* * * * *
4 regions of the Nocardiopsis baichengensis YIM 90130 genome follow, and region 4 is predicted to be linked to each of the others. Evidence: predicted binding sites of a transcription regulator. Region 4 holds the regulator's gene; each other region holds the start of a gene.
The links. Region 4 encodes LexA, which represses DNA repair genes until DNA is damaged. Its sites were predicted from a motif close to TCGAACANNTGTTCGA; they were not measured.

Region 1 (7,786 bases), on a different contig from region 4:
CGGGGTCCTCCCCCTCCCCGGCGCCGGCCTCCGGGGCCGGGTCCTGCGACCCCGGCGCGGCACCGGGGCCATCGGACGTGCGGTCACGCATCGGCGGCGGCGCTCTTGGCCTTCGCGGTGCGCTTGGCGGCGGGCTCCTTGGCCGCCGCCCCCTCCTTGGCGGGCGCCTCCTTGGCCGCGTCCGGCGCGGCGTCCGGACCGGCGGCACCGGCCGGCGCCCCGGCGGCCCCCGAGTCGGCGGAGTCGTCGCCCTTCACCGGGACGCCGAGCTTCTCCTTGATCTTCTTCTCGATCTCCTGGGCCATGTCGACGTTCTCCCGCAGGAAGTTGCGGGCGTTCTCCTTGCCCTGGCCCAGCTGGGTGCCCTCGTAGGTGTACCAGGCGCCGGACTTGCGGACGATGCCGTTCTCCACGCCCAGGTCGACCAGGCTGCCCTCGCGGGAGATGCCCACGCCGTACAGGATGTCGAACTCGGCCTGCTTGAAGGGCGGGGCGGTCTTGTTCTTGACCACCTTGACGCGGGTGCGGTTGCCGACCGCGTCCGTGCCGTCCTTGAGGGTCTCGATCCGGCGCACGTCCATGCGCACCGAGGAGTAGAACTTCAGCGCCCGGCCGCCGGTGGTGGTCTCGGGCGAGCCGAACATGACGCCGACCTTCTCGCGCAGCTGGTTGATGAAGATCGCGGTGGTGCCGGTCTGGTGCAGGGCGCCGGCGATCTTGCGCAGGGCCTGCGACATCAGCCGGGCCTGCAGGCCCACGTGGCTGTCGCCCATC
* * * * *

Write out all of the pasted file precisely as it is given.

4 regions of the Nocardiopsis baichengensis YIM 90130 genome follow, and region 4 is predicted to be linked to each of the others. Evidence: predicted binding sites of a transcription regulator. Region 4 holds the regulator's gene; each other region holds the start of a gene.
The links. Region 4 encodes LexA, which represses DNA repair genes until DNA is damaged. Its sites were predicted from a motif close to TCGAACANNTGTTCGA; they were not measured.

Region 1 (7,786 bases), on a different contig from region 4:
CGGGGTCCTCCCCCTCCCCGGCGCCGGCCTCCGGGGCCGGGTCCTGCGACCCCGGCGCGGCACCGGGGCCATCGGACGTGCGGTCACGCATCGGCGGCGGCGCTCTTGGCCTTCGCGGTGCGCTTGGCGGCGGGCTCCTTGGCCGCCGCCCCCTCCTTGGCGGGCGCCTCCTTGGCCGCGTCCGGCGCGGCGTCCGGACCGGCGGCACCGGCCGGCGCCCCGGCGGCCCCCGAGTCGGCGGAGTCGTCGCCCTTCACCGGGACGCCGAGCTTCTCCTTGATCTTCTTCTCGATCTCCTGGGCCATGTCGACGTTCTCCCGCAGGAAGTTGCGGGCGTTCTCCTTGCCCTGGCCCAGCTGGGTGCCCTCGTAGGTGTACCAGGCGCCGGACTTGCGGACGATGCCGTTCTCCACGCCCAGGTCGACCAGGCTGCCCTCGCGGGAGATGCCCACGCCGTACAGGATGTCGAACTCGGCCTGCTTGAAGGGCGGGGCGGTCTTGTTCTTGACCACCTTGACGCGGGTGCGGTTGCCGACCGCGTCCGTGCCGTCCTTGAGGGTCTCGATCCGGCGCACGTCCATGCGCACCGAGGAGTAGAACTTCAGCGCCCGGCCGCCGGTGGTGGTCTCGGGCGAGCCGAACATGACGCCGACCTTCTCGCGCAGCTGGTTGATGAAGATCGCGGTGGTGCCGGTCTGGTGCAGGGCGCCGGCGATCTTGCGCAGGGCCTGCGACATCAGCCGGGCCTGCAGGCCCACGTGGCTGTCGCCCATC